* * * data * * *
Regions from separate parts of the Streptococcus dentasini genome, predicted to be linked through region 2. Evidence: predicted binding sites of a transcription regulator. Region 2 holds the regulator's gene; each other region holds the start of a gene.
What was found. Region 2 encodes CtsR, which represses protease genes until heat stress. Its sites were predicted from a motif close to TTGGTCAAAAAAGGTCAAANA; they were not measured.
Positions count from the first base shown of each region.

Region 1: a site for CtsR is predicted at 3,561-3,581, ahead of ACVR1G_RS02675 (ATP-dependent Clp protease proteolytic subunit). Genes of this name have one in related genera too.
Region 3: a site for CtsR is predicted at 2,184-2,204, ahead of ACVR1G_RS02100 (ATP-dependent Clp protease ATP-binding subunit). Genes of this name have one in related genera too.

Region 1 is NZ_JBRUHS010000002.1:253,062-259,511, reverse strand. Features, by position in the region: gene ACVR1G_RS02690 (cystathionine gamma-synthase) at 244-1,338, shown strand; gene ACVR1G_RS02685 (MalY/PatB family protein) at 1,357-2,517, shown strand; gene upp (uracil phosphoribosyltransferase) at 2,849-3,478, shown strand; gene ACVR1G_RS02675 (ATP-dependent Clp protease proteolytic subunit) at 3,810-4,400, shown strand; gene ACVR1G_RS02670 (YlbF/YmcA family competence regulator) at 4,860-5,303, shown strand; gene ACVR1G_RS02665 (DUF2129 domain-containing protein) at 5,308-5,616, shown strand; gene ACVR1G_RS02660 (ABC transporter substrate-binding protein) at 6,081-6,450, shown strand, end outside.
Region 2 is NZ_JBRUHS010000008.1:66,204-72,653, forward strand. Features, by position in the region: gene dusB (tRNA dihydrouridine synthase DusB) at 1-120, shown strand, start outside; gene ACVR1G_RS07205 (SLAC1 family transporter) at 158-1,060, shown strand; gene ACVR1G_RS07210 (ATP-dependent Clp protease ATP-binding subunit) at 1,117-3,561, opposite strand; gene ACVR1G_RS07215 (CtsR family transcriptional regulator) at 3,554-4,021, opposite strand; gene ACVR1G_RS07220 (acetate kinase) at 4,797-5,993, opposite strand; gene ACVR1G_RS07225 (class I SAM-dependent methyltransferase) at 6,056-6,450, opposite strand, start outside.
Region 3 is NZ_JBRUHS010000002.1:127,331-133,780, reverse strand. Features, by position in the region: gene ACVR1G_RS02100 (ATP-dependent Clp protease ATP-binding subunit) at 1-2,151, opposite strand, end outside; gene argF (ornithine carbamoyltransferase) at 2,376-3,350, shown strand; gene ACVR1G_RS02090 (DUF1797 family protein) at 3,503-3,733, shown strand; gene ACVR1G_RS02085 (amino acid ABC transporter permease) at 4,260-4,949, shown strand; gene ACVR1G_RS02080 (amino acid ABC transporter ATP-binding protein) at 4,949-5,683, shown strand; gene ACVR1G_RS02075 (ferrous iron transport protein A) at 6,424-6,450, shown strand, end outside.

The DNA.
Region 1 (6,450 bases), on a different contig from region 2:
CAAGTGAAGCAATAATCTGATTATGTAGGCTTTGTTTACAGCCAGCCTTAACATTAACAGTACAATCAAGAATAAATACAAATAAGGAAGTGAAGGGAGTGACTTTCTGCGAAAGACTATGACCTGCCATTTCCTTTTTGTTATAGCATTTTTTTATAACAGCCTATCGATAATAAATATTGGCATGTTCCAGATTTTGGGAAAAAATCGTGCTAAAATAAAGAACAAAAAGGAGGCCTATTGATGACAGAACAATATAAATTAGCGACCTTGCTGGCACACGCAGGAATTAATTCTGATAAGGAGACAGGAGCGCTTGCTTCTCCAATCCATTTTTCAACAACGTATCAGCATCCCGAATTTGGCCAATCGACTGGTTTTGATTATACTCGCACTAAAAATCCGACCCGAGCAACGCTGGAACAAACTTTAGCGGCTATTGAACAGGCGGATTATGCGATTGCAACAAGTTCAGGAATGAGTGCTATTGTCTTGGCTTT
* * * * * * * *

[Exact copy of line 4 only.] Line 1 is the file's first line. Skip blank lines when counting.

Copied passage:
Region 1: a site for CtsR is predicted at 3,561-3,581, ahead of ACVR1G_RS02675 (ATP-dependent Clp protease proteolytic subunit). Genes of this name have one in related genera too.